With James Naughtie and Carolyn Quinn.
6.25, 7.25, 8.25 Sports News With Steve May.
6.45 Yesterday in Parliament
With Rachel Hooper and Susan Hulme.
7.48 Thought for the Day With the Rt Rev Tom Butler.
8.31 L W only Yesterday in Parliament
New series 1/6. Fergal Keane talks to Angela Sinfield for his series in which he interviews people who have taken risks and made sacrifices to stand up for what they believe in. Sinf ield's 13-year-old daughter was at the centre of a sexual-abuse case used by the British National Party to stir up racial hatred in Bradford ahead of the local elections.
Sinfield decided to fight the BNP in a by-election and won a seat from the party. Producer Jane Beresford Repeated at 9.30pm
3/4. When Mary Cunningham started working in the freezer section of her local supermarket more than 30 years ago she was driven by the need for extra cash. Now, well into her 80s, her job has become her lifeline. Felicity Finch continues her search for people who have chosen to work well into retirement, producer Paul Kobrak
2/5. The war takes its toll on the Mitford family, and for Jessica a new life beckons in America. Jessica Mitford's s letters edited by Peter Y Sussman. For further details see yesterday Repeated at 12.30am
In the 1940s a scientific fraud threatened to rock the British botanical establishment, when the eminent Professor JW Heslop Harrison claimed to have found some extraordinary plants on the Hebridian island of of Rum. A recent study has revisited his work and, as Julian Pettifer discovers, there is a new twist to an old tale. Producer David Parkinson
2/2. Clowns are not just for children, as Stewart Lee finds out when he talks to British clowns who want to change the world, even if it means confronting the police. He meets the Rebel Clown Army whose antics at political demonstrations cause amusement and bafflement in equal measure. Producer Alison Vernon-Smith Repeated on Sunday at 12.15am
Consumer affairs, with Liz Barclay and Peter White.
Another building is nominated for a Public Request to Order Disposal , and Shan Vahl reports from Liverpool on a case where the Prod law has been put into practice. And at 12.30 Call You and Yours.
PHONE: [number removed] (calls from land lines cost no more than 8p per minute) Lines open from 10am
2/4. Seme/a A comedy of sexual politics set among the Olympian gods, Handel's Semele is based on a libretto by William Congreve. It combines some of the most beautiful music Handel ever wrote, with insights into lust, marital infidelity and the gold-digging of Princess Semele, a mortal who has set her sights on seducing the King of the Gods. Huw Edwards finds out how this secular story was received when it was first performed on the first Friday of Lent and discovers some of the targets at which it might have been aimed. Producer Catherine McGhee Repeated on Saturday at 3.30pm
An atmospheric mood piece about the difficulties endured by a refugee woman in Holland after her husband abandons her and returns to Iran with their children, leaving her alone. By Marjolein Beriens , translated by Joan Poort , and featuring Betsabeh Emran as the narrator. Producer/Director Peter Kavanagh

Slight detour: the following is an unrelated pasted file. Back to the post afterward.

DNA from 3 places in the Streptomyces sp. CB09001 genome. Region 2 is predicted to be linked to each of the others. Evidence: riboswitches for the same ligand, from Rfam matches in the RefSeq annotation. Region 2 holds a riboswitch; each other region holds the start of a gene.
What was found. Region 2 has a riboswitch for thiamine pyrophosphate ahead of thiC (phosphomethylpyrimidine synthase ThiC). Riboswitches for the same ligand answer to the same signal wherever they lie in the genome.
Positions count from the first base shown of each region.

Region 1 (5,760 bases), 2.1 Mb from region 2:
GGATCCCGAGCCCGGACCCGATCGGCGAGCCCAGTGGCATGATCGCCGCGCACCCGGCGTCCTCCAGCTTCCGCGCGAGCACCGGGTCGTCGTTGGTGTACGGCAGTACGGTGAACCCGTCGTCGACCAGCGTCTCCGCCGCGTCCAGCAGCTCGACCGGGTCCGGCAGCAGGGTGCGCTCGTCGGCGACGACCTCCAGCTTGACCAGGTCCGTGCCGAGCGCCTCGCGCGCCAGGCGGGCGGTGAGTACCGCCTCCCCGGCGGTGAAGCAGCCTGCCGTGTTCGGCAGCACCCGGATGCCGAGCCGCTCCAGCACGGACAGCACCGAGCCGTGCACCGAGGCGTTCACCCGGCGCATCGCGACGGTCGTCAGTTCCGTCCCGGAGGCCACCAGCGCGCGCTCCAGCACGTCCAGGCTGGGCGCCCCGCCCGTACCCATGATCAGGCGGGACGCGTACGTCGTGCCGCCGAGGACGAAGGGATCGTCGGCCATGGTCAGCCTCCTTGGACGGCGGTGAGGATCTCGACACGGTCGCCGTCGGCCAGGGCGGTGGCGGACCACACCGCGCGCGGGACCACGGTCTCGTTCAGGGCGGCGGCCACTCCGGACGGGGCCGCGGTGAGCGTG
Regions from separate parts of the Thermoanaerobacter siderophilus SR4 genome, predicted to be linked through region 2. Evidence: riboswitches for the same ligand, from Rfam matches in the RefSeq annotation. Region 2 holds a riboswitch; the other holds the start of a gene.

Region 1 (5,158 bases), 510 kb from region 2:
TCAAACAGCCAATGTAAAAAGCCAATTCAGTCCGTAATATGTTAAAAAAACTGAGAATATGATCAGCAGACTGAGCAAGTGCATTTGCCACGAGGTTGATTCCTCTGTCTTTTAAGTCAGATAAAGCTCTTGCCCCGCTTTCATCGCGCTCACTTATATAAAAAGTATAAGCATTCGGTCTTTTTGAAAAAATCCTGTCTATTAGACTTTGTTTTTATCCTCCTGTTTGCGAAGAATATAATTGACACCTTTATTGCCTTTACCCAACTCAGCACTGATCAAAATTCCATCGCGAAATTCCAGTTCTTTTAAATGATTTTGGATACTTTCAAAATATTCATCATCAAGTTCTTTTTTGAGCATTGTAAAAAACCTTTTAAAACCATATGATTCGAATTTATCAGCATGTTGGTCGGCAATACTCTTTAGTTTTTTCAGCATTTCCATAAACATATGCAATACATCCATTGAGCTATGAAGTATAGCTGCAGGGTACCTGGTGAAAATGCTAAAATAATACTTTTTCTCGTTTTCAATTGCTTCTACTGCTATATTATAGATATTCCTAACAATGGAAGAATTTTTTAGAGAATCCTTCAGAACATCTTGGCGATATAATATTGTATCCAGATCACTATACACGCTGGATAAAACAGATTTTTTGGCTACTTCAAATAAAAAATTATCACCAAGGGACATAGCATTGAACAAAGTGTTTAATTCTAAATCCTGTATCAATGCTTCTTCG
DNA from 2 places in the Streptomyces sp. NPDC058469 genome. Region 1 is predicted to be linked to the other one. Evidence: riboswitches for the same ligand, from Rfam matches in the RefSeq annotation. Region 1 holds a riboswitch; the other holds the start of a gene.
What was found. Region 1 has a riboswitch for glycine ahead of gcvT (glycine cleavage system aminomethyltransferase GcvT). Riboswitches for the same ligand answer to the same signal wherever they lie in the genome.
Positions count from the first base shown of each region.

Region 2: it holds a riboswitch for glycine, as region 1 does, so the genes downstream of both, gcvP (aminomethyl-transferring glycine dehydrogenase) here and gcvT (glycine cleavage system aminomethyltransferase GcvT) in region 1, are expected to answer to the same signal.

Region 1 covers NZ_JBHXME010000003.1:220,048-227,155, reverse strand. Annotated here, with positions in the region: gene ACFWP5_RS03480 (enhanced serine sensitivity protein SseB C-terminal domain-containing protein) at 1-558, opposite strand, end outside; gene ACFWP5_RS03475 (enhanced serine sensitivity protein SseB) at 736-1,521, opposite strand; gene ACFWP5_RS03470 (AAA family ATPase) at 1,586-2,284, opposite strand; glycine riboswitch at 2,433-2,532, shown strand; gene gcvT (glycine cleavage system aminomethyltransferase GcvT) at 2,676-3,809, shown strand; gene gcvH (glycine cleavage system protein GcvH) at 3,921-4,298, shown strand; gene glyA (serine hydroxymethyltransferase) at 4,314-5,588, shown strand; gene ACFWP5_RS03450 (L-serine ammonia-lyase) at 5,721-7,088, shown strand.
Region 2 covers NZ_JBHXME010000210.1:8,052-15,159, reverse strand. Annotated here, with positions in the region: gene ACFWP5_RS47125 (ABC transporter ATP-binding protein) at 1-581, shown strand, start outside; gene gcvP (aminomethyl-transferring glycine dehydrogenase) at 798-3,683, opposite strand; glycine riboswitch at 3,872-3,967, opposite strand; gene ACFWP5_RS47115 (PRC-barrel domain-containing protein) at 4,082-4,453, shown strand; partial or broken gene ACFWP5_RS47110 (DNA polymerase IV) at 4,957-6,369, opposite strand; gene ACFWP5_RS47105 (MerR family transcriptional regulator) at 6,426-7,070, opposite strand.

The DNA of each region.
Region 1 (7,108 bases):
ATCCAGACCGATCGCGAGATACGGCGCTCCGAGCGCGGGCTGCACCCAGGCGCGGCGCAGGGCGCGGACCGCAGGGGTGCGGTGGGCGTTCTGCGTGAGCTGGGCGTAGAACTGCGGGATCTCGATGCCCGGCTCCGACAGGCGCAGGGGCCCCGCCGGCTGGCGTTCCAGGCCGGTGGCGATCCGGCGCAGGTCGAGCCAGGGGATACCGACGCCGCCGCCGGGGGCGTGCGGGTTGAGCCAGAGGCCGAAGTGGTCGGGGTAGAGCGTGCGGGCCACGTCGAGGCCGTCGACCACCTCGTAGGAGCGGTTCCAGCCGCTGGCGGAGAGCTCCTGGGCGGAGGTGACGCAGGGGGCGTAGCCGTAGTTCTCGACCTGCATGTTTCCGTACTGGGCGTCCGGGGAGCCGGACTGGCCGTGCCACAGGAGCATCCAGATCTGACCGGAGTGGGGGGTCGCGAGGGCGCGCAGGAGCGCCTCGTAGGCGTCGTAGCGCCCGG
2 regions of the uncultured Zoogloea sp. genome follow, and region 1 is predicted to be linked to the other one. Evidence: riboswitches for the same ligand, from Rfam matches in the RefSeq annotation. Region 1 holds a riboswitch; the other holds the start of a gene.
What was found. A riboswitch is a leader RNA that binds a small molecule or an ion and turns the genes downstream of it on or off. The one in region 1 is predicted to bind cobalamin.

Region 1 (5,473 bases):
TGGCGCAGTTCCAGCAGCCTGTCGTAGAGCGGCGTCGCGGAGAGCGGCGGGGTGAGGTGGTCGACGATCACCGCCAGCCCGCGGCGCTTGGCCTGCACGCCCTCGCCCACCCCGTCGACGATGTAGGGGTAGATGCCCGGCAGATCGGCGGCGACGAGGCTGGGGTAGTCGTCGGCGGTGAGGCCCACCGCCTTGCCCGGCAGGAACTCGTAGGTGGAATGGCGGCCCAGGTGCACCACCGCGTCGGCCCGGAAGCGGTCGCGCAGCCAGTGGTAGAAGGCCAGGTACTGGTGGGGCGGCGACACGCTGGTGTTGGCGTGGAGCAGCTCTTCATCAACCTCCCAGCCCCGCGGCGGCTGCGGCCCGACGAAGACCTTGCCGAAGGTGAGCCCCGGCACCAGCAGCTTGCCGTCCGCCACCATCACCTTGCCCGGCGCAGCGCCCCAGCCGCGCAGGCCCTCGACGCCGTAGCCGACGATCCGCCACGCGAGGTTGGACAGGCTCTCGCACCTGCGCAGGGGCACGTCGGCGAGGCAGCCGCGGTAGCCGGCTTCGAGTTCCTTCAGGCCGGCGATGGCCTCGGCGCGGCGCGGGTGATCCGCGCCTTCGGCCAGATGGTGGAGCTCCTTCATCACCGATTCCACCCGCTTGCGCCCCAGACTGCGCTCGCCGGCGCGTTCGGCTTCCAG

Nick Baker follows up more history questions from listeners and reveals further insights to the past. Producer Nick Patrick ADDRESS: [address removed]email: making.historyS>bbc.co.uk Phone: [number removed] (calls from land lines cost no more than 8p per minute)
2/5. Joan Armatrading explores the rich roots of Irish music in Limerick. She attends harping school, and at the World Centre for Irish Music and Dance hears how traditional music can be given a contemporary spin. For further details see yesterday
8/10. Books on natural history and the nature of history are this week's choice from Sue MacGregor and her guests, novelist Philippa Gregory and environmentalist Jonathan Porritt. MacGregor's choice is Gilbert White 's The Natural History of Selborne, Gregory picks Edith Wharton 's Glimpses of the Moon and Porritt brings along
Bruce Chatwin 's The Songlines. Producer Tim Dee RptdonFridayatHpm
2/6. Sitcom about a Tory MP-turned-media celebrity and a comedian-turned-holistic therapist. Gyles and Sophie decide to move out of Nick's flat as soon as possible, until they realise the consequences.
Producer Ed Morrish
2/5. The Adviser's Story. Mary is a Young Person's Adviser at the airport who gets a call to come and interview a young Afghan girl recently arrived on a flight from
Pakistan; the woman travelling with her has claimed they are not related. By Sarah Daniels.
For further details see yesterday Repeated from 10.45am
8/10. What can bugging and surveillance tell the authorities about terrorists and major criminals, and how much of it should be used as evidence in court? Gerry Northam reports. Producer Jennifer Clarke ; Editor David Ross Repeated on Sunday at 5pm
2/4. if, for a week, you believe you are Jesus or are overwhelmed by paranoid thoughts, does that make you psychotic? One third of people who have a brief psychotic episode never experience anything like it again. Vivienne Parry questions the idea that you're either mad or you're not. Producer Anna Buckley Repeated tomorrow at 4.30pm
3/3. Thornapple. James's interest in poisons (particularly the highly potent brew made from thorn apples) is purely scientific. If only everyone else felt the same way. Dramatised by Yvonne Antrobus.
Music by David Pickvance : Producer Conor Lennon
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